To illustrate how this works, a buyer who purchases a home with a $200,000 loan at 5 percent rather than 4 percent will pay $42,772 (21.4 percent) more in interest over the life of a 30-year fixed-rate loan. If rates increase from the 4 to 6 percent, that same buyer will pay a whopping $87,937 (44 percent) more in interest over the life of that same 30-year fixed-rate loan.

Good and bad economic news

After dropping to almost nothing, new construction is up substantially. Also, the number of homeowners who are upside down has declined dramatically, although that number in California is still at 25 percent. Third, the foreclosure market is drying up rapidly.

Even better news is that equity sales (rather than REO or short sales), which were at 30 percent in 2009, are now ranging between 75.6 percent in California to 80 percent nationally. This means that the shadow inventory is also shrinking rapidly.

On the downside, the California foreclosure funnel is much worse than it looks on the surface, primarily due to the “underwater” inventory. Appleton-Young broke it out in the following way: 435,000 delinquencies; 117,000 in foreclosure; and 61,000 bank-owned.

At the current rate of 18,000 distressed sales per month, this means there are 34 months of shadow inventory.

When you add the “underwater” category of 2.1 million homes and add it to the other three categories, you now have approximately 10 years of shadow inventory as opposed to 34 months. As Appleton-Young noted, “If you don’t have equity, you’re not a homeowner.”

California and the U.S. housing market outlook

Appleton-Young made the following predictions about the California housing market:

Single-family sales will increase 1.3 percent from 440,900 in 2012 to 446,420 in 2013.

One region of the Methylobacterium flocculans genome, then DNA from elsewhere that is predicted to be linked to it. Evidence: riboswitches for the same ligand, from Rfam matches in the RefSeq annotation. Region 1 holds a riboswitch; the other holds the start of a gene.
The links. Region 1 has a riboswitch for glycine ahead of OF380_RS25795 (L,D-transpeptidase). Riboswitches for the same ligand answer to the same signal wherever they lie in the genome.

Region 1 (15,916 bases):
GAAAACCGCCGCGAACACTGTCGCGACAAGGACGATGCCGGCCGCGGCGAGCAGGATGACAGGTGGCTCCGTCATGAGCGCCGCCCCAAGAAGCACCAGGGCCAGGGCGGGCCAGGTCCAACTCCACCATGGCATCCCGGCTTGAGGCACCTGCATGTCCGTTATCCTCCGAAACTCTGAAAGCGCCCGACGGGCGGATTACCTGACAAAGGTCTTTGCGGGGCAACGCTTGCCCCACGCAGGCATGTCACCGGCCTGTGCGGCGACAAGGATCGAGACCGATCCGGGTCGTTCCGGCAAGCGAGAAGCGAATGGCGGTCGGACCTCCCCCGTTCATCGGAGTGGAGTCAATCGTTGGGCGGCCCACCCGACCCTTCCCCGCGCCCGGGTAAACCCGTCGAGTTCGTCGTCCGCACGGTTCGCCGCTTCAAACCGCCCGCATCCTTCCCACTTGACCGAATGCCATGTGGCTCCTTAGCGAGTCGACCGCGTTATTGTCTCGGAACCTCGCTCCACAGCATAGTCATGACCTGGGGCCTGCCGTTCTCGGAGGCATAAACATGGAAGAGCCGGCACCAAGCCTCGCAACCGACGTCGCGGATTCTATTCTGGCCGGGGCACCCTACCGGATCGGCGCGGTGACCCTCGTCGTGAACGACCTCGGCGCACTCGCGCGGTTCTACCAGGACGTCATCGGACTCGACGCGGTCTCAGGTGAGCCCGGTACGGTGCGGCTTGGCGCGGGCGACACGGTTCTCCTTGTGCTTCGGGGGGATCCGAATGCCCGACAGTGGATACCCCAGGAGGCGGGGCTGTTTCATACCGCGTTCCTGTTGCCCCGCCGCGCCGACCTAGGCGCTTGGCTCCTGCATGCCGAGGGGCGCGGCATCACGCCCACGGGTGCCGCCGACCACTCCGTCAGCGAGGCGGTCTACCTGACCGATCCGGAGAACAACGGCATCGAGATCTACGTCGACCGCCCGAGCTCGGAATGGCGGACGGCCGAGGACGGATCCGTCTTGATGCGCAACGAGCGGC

The median home price will increase from $319,300 in 2012 to $354,800 in 2013 (an 11.1 percent increase). This represents a dramatic uptick from the bottom of the California market in 2009 when the median price was $275,000.

In terms of the national housing market, existing-home sales are predicted to increase from 4.65 million in 2012 to 5.07 million in 2013, a 9.1 percent increase. The median home price is also predicted to increase from $176,600 in 2012 to $186,500 in 2013, an increase of 5.6 percent.

The top 10 homebuyer surnames in California

Based upon last name, the two top categories of surnames purchasing in California are Asian: Nguyen (1), Lee (2), Chen (4) and Wang (6); and Hispanic: Garcia (3), Hernandez (5), Lopez (7), Rodriguez (8) and Gonzalez (9). Coming in at No. 10: Smith.

Interested in more trends from California? Don’t miss part two on Thursday.

Bernice Ross, CEO of RealEstateCoach.com, is a national speaker, trainer and author of the National Association of Realtors’ No. 1 best-seller, “Real Estate Dough: Your Recipe for Real Estate Success.” Hear Bernice’s five-minute daily real estate show, just named “new and notable” by iTunes, at www.RealEstateCoachRadio.com.